“I love the entire program! I’ve taken lessons and have been a Junior Coach for the past three summers. Two years ago, I was selected as one of 28 First Tee High Schoolers from across the country to attend the Outstanding Participant Leadership Summit at the Triennial Network Meeting in Orlando. Part of becoming one of the Most Outstanding Participants was creating a project to help my First Tee chapter and my community. The project I created was to increase girl participation in The First Tee. I planned a Girl Scout event where we had 18 Brownies come and learn about golf and earn their “Fair Play” badge. I had the teamwork of TFT coaches, my high school golf team and my Girl Scout troop to help lead the little girls in an evening of golf fun. Golfing with The First Tee and Girl Scouts have had a huge impact on my life. I was so pleased to be able to combine the two of them into a fun event. Golf is a wonderful sport that you can play for your entire life. I wish that more girls would give golf a chance. There are so many opportunities for girls in golf!”

After learning that many people don’t know how often they need to replace their smoke detectors and the dangers of having a defective smoke detector, Cassidy was inspired to earn the highest honor in Girl Scouts. She developed a “Smoke Detector 101” resource in Spanish and English. She also designed and distributed magnets to remind families to change their smoke detectors.

 

Volunteer Spotlight: Aneida Slomski

Girl Scouts of Colorado is celebrating extraordinary volunteers throughout the state in honor of Volunteer Appreciation Month. Aneida Slomski of Colorado Springs in the Pikes Peak region is a shining example of the wonderful role Girl Scout volunteers play in the lives of girls and our community.

GSCO asked Aneida to answer a few quick questions about her volunteer experience. We hope you find her as inspiring as we did.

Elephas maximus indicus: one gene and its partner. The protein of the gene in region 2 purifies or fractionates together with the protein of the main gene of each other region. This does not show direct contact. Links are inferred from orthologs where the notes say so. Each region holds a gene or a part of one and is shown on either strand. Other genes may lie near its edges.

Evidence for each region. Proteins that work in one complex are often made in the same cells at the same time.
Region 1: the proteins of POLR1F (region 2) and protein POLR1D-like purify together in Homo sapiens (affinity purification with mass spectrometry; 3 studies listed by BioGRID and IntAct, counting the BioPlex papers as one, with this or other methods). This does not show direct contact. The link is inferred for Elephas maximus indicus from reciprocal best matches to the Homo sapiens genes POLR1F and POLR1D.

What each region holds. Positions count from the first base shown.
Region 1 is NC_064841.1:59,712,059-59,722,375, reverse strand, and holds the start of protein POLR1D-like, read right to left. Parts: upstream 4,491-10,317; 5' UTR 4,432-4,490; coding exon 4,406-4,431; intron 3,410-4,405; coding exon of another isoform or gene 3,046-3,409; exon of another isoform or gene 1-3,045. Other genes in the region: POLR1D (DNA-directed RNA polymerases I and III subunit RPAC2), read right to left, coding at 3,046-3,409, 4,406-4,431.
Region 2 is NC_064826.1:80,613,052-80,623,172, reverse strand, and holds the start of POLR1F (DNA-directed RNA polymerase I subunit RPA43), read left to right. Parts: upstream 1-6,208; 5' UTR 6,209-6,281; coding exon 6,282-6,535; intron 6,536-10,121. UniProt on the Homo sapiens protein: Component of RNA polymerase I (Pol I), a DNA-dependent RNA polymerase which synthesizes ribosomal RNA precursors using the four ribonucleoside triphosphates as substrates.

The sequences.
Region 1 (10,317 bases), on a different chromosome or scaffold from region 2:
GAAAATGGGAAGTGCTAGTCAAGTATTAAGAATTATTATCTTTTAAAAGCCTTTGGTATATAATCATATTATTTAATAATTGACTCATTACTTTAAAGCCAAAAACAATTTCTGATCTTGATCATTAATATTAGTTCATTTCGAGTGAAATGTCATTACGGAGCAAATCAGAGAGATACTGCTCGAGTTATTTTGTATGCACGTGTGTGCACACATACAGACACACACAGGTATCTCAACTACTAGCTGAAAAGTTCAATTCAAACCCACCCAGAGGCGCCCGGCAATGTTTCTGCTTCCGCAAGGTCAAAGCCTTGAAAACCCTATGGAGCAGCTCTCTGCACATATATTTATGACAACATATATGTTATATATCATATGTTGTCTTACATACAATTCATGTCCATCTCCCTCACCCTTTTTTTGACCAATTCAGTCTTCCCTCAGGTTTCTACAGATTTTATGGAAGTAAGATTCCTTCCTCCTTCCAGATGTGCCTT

Why did you become a Girl Scout volunteer?

I got my daughters into Girl Scouts because I enjoyed being a Girl Scout when I was a girl. It’s a great program and after a couple years, the troop needed a new leader, so I volunteered.

Tell us about your different volunteer roles as a Girl Scout.

I started out as a Brownie Leader, and then we became a multi-level troop and I went up through the levels with my daughters. I work with the Cadettes, Seniors, and Ambassadors now and I’m the treasurer for our troop. I love working with this level because they’re so capable and have such good ideas. I have volunteered at day camps and service units. Now, I’m a service unit co-director. I’m on various committees on the service unit level to help plan our fall campout and World Thinking Day activities. I help coordinate summer activities with our troop, like campouts and trips to go caving (the crawling on your knees kind, not the walking kind) and whitewater rafting. We have camped at three different Girl Scout camps in Colorado through the years. I’ve also helped coordinate many trips to local businesses and organizations, so the girls can learn how things work in our area and the girls can get service project ideas.